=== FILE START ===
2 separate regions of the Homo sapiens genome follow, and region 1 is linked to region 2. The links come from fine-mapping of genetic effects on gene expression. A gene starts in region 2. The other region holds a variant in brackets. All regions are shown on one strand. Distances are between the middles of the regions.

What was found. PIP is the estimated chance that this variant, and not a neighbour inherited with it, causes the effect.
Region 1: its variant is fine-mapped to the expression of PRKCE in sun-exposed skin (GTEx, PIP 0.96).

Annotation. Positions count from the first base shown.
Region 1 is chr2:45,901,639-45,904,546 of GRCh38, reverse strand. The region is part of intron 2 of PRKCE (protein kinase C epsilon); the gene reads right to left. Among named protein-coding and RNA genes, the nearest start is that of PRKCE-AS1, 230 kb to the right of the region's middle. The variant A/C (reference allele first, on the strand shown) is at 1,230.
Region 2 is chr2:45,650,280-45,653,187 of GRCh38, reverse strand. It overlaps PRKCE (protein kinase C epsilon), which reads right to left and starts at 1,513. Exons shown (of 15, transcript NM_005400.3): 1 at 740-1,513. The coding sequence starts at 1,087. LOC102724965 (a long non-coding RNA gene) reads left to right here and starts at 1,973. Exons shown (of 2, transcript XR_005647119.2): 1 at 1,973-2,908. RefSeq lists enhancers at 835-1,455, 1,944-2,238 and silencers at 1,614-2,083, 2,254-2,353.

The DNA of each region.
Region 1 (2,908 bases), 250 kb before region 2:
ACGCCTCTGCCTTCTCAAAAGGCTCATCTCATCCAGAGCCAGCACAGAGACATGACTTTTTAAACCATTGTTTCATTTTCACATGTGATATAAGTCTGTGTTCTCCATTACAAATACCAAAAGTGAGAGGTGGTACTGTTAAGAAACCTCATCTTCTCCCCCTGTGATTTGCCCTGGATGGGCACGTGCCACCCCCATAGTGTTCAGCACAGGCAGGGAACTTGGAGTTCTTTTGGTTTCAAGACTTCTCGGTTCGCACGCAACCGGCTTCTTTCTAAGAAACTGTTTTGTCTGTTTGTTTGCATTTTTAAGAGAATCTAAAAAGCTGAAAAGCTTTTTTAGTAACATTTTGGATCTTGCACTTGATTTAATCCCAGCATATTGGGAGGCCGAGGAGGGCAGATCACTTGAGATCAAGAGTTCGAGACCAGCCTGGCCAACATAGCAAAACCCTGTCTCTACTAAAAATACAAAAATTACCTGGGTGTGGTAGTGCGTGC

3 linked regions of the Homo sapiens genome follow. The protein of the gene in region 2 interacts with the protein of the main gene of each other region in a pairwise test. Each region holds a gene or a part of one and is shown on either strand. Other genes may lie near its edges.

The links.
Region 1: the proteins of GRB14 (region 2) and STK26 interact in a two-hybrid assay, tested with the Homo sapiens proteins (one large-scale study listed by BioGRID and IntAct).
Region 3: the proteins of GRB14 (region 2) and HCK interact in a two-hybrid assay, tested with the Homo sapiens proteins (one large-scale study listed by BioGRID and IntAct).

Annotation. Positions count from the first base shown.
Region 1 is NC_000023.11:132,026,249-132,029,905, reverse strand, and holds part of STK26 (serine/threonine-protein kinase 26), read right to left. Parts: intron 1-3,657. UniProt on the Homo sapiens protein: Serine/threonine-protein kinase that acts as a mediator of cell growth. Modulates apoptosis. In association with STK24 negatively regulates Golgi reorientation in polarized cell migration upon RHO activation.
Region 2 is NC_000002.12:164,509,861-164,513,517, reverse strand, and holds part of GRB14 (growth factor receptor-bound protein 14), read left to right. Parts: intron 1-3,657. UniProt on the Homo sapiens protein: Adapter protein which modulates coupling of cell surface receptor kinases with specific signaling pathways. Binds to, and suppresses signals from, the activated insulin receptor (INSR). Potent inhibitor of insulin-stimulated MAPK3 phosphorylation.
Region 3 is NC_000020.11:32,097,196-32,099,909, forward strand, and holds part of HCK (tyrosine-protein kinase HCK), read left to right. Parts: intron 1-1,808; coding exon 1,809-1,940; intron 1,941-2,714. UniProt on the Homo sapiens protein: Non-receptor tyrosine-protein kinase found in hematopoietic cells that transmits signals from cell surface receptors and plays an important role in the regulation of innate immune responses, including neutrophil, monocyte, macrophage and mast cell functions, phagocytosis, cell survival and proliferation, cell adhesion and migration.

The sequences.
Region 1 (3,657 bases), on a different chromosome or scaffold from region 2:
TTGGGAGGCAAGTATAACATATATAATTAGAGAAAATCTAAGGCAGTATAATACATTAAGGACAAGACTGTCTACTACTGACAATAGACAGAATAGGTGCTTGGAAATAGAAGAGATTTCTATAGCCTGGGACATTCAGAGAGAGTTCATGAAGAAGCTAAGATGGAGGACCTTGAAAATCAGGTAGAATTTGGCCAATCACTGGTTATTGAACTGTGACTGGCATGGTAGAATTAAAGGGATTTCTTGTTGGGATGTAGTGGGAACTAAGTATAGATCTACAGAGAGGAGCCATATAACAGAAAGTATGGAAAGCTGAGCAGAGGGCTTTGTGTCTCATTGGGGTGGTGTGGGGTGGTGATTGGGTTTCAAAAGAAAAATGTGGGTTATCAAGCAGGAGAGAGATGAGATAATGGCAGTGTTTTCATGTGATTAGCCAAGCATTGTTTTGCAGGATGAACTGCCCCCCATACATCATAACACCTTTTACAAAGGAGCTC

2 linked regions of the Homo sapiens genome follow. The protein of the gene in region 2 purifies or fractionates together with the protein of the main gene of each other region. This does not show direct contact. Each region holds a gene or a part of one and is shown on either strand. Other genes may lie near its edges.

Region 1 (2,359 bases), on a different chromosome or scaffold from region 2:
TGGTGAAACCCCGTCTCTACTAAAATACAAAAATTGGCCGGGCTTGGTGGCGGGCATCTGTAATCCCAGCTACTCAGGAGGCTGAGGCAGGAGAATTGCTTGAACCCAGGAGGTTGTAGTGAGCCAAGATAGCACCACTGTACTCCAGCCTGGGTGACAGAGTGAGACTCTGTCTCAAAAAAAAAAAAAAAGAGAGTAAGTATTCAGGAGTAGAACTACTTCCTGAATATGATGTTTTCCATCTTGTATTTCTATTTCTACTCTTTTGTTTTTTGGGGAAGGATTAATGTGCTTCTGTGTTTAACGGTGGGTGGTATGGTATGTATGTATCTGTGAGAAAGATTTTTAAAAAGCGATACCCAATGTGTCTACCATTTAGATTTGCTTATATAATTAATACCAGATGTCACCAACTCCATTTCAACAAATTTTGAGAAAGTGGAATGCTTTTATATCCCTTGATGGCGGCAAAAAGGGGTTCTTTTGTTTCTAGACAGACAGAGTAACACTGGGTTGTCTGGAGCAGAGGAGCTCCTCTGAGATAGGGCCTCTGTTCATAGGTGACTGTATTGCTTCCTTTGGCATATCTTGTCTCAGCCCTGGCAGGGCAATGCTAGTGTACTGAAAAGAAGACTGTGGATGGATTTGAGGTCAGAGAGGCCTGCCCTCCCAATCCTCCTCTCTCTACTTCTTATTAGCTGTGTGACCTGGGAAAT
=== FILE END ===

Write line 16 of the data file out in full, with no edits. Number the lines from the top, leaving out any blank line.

Region 2 is NC_000002.12:164,509,861-164,513,517, reverse strand, and holds part of GRB14 (growth factor receptor-bound protein 14), read left to right. Parts: intron 1-3,657. UniProt on the Homo sapiens protein: Adapter protein which modulates coupling of cell surface receptor kinases with specific signaling pathways. Binds to, and suppresses signals from, the activated insulin receptor (INSR). Potent inhibitor of insulin-stimulated MAPK3 phosphorylation.